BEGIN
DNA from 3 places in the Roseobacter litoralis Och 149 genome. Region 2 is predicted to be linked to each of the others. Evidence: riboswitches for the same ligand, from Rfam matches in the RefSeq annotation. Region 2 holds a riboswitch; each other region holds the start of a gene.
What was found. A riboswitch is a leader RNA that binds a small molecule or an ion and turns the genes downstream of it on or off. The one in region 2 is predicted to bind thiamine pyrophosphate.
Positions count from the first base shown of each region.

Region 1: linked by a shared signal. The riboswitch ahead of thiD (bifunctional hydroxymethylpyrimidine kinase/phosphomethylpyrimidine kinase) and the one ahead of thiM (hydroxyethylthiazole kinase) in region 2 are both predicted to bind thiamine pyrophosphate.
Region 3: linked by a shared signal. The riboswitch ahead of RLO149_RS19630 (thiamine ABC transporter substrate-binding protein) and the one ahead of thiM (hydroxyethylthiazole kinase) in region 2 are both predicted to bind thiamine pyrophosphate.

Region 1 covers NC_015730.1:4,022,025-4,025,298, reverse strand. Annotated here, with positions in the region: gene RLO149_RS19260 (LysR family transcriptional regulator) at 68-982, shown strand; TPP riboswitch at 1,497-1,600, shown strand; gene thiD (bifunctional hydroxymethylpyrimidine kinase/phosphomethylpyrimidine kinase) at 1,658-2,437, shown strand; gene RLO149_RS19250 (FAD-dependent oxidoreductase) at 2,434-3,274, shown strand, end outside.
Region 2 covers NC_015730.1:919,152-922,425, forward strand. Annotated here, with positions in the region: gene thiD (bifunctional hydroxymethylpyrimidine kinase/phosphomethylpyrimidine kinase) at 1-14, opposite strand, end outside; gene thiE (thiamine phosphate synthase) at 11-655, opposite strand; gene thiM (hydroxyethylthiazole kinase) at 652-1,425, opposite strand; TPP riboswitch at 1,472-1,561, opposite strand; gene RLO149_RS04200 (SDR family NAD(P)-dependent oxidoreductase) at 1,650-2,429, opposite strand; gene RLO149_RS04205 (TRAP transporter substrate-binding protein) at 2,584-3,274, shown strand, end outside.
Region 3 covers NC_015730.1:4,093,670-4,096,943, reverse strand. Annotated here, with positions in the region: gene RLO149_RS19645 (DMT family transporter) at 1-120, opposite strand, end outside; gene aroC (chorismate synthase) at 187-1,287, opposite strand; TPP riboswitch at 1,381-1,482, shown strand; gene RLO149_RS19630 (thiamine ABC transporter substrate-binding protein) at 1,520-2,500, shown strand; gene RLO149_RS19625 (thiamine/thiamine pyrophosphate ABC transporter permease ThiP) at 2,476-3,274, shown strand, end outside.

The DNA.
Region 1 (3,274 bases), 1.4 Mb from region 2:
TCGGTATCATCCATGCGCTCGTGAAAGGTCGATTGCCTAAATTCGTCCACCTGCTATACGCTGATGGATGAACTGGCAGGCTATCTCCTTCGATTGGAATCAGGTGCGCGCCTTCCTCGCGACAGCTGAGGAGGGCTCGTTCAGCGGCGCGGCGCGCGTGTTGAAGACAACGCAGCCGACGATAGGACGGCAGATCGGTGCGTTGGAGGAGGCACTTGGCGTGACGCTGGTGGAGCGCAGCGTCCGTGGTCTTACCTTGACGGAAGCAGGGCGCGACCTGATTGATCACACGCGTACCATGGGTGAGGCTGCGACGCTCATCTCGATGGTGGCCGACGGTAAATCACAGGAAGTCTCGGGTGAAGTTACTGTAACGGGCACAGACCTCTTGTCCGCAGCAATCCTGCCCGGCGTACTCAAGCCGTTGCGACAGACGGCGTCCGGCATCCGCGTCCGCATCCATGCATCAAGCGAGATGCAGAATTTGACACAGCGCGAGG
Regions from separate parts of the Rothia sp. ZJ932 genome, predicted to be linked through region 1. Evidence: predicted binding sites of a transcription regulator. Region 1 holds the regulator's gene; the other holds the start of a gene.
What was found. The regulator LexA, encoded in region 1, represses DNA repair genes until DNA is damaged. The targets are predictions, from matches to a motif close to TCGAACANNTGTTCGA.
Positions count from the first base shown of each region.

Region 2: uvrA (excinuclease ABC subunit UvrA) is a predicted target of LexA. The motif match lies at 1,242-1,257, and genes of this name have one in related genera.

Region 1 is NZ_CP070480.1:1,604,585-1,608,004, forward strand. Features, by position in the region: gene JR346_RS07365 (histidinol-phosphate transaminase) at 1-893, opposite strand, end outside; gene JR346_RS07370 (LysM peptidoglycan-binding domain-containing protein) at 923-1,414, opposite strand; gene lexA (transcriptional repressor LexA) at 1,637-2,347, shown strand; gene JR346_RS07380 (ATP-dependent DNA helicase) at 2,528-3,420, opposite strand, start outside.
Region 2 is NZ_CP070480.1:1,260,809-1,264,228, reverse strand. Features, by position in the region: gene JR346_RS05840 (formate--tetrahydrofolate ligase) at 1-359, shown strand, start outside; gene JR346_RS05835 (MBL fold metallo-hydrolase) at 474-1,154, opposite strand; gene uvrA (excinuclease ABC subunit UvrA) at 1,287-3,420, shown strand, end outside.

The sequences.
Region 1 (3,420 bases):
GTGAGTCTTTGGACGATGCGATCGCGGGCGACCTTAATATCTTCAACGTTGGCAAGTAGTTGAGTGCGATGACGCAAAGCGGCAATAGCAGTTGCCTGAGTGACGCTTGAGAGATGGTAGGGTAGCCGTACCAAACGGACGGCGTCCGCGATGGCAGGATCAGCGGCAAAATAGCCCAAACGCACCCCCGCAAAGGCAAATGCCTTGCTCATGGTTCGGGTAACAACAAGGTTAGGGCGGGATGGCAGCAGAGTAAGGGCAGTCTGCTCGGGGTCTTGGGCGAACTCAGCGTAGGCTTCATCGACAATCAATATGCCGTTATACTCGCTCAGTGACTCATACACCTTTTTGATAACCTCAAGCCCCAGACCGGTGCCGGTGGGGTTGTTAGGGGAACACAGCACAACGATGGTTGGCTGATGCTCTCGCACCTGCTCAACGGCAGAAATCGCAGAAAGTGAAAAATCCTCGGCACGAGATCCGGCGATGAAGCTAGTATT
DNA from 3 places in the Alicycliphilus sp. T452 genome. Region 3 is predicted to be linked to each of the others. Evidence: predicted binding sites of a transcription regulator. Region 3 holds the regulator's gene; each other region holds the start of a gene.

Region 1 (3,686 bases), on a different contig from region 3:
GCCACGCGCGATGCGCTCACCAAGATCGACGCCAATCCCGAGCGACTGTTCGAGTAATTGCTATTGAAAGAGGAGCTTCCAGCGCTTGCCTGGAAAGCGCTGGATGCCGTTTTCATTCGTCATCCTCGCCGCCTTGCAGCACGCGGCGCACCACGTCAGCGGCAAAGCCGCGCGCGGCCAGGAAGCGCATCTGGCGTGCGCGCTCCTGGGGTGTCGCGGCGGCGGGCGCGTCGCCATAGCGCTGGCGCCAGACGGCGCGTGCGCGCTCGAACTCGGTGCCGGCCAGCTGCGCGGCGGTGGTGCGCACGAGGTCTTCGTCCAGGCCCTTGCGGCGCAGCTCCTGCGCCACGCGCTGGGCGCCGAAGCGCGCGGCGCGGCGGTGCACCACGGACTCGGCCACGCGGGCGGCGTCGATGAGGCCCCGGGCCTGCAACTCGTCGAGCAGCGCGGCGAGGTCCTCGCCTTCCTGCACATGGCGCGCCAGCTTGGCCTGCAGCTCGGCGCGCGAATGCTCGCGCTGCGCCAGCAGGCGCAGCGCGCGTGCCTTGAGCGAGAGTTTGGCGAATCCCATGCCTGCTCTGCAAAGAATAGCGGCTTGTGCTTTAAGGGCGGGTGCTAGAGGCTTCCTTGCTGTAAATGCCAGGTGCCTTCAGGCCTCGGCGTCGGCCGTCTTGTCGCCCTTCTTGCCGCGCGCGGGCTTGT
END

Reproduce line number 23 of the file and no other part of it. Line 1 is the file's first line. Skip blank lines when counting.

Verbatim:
GCCACGCGCGATGCGCTCACCAAGATCGACGCCAATCCCGAGCGACTGTTCGAGTAATTGCTATTGAAAGAGGAGCTTCCAGCGCTTGCCTGGAAAGCGCTGGATGCCGTTTTCATTCGTCATCCTCGCCGCCTTGCAGCACGCGGCGCACCACGTCAGCGGCAAAGCCGCGCGCGGCCAGGAAGCGCATCTGGCGTGCGCGCTCCTGGGGTGTCGCGGCGGCGGGCGCGTCGCCATAGCGCTGGCGCCAGACGGCGCGTGCGCGCTCGAACTCGGTGCCGGCCAGCTGCGCGGCGGTGGTGCGCACGAGGTCTTCGTCCAGGCCCTTGCGGCGCAGCTCCTGCGCCACGCGCTGGGCGCCGAAGCGCGCGGCGCGGCGGTGCACCACGGACTCGGCCACGCGGGCGGCGTCGATGAGGCCCCGGGCCTGCAACTCGTCGAGCAGCGCGGCGAGGTCCTCGCCTTCCTGCACATGGCGCGCCAGCTTGGCCTGCAGCTCGGCGCGCGAATGCTCGCGCTGCGCCAGCAGGCGCAGCGCGCGTGCCTTGAGCGAGAGTTTGGCGAATCCCATGCCTGCTCTGCAAAGAATAGCGGCTTGTGCTTTAAGGGCGGGTGCTAGAGGCTTCCTTGCTGTAAATGCCAGGTGCCTTCAGGCCTCGGCGTCGGCCGTCTTGTCGCCCTTCTTGCCGCGCGCGGGCTTGT